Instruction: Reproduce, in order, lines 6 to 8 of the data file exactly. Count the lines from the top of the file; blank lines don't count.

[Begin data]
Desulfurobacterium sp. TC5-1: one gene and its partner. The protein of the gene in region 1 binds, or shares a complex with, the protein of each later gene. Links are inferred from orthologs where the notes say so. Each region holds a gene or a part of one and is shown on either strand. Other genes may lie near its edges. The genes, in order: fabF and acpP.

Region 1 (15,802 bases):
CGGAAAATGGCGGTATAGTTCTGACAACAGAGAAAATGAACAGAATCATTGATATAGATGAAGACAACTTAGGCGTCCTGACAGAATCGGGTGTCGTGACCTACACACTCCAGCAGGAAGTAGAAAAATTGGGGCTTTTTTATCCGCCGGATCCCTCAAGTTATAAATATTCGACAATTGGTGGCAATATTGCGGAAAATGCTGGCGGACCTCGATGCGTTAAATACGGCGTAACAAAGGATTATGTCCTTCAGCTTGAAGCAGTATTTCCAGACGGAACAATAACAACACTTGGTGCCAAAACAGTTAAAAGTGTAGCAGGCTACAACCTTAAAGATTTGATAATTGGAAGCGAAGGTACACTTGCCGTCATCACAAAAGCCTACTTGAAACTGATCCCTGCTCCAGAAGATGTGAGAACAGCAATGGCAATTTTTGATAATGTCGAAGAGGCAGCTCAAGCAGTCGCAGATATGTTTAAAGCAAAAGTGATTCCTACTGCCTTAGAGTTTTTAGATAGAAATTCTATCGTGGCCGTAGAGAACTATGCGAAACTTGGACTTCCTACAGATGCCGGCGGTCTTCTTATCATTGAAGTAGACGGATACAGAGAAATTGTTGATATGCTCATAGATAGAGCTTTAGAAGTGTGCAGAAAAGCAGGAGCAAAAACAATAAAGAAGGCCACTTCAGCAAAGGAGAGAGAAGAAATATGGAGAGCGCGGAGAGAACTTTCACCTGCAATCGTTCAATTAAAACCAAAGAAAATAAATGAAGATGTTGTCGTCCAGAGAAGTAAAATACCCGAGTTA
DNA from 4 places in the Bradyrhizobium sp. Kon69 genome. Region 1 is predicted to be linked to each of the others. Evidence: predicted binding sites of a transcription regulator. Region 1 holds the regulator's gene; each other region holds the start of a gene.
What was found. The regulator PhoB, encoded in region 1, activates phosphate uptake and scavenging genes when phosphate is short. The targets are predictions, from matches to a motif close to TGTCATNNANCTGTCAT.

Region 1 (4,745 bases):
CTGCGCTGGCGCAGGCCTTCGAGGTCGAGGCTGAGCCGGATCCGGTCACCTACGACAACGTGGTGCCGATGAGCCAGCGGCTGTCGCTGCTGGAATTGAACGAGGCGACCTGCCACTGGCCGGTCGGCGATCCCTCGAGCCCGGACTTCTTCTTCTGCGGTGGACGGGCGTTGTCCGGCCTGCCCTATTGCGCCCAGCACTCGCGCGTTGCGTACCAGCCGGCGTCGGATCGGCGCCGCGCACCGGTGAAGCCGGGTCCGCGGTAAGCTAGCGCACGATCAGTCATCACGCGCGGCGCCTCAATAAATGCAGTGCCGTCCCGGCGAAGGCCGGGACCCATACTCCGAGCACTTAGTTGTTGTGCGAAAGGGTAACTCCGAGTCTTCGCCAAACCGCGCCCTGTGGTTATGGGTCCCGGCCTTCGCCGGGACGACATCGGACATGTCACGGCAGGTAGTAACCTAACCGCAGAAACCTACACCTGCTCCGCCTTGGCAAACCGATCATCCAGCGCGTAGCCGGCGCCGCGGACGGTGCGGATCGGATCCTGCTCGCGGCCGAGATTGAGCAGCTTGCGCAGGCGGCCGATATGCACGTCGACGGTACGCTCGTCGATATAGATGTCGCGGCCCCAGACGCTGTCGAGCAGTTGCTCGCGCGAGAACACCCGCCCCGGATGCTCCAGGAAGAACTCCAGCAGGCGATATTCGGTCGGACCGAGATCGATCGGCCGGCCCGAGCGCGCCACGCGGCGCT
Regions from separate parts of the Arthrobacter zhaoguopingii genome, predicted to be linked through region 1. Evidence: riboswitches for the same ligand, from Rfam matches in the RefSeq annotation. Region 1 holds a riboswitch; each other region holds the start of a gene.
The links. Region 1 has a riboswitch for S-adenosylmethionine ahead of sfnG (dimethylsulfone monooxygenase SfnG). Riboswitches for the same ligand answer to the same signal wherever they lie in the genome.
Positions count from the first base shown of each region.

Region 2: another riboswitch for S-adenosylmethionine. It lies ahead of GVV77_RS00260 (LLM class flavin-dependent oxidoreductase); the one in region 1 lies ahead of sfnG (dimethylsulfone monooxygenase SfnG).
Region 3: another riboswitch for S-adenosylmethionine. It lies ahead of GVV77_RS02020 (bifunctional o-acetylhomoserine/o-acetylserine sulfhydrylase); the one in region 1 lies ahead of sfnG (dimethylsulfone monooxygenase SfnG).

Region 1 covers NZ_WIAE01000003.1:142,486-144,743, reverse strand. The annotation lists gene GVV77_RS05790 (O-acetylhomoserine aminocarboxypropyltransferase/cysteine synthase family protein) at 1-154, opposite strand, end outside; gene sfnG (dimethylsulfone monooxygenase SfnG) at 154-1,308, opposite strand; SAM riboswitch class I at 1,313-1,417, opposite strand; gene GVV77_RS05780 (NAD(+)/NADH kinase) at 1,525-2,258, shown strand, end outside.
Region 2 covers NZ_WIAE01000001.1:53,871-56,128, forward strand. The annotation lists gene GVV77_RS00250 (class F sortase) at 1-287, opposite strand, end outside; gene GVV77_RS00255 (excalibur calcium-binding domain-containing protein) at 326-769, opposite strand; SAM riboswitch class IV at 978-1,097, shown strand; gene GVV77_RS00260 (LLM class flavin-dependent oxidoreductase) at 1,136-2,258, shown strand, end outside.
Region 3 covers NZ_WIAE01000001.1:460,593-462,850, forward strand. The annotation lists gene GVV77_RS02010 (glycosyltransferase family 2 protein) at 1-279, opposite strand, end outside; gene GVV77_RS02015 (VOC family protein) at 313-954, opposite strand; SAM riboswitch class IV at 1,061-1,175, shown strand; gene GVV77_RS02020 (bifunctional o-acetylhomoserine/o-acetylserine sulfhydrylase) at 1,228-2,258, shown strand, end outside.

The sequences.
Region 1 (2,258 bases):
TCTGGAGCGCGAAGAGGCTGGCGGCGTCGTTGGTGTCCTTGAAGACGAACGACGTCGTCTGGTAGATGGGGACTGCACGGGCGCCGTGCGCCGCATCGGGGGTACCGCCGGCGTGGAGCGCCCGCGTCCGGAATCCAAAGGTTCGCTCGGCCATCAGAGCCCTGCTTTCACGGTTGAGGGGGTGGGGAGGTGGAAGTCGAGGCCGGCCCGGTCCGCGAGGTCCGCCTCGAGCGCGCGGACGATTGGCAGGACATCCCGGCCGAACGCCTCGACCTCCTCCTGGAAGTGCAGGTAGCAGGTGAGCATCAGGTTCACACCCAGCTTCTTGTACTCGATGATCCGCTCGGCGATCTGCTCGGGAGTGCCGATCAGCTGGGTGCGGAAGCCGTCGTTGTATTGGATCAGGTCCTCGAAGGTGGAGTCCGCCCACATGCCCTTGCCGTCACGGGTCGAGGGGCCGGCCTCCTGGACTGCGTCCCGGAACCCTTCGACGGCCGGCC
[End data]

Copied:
Region 1 (4,745 bases):
CTGCGCTGGCGCAGGCCTTCGAGGTCGAGGCTGAGCCGGATCCGGTCACCTACGACAACGTGGTGCCGATGAGCCAGCGGCTGTCGCTGCTGGAATTGAACGAGGCGACCTGCCACTGGCCGGTCGGCGATCCCTCGAGCCCGGACTTCTTCTTCTGCGGTGGACGGGCGTTGTCCGGCCTGCCCTATTGCGCCCAGCACTCGCGCGTTGCGTACCAGCCGGCGTCGGATCGGCGCCGCGCACCGGTGAAGCCGGGTCCGCGGTAAGCTAGCGCACGATCAGTCATCACGCGCGGCGCCTCAATAAATGCAGTGCCGTCCCGGCGAAGGCCGGGACCCATACTCCGAGCACTTAGTTGTTGTGCGAAAGGGTAACTCCGAGTCTTCGCCAAACCGCGCCCTGTGGTTATGGGTCCCGGCCTTCGCCGGGACGACATCGGACATGTCACGGCAGGTAGTAACCTAACCGCAGAAACCTACACCTGCTCCGCCTTGGCAAACCGATCATCCAGCGCGTAGCCGGCGCCGCGGACGGTGCGGATCGGATCCTGCTCGCGGCCGAGATTGAGCAGCTTGCGCAGGCGGCCGATATGCACGTCGACGGTACGCTCGTCGATATAGATGTCGCGGCCCCAGACGCTGTCGAGCAGTTGCTCGCGCGAGAACACCCGCCCCGGATGCTCCAGGAAGAACTCCAGCAGGCGATATTCGGTCGGACCGAGATCGATCGGCCGGCCCGAGCGCGCCACGCGGCGCT
Regions from separate parts of the Arthrobacter zhaoguopingii genome, predicted to be linked through region 1. Evidence: riboswitches for the same ligand, from Rfam matches in the RefSeq annotation. Region 1 holds a riboswitch; each other region holds the start of a gene.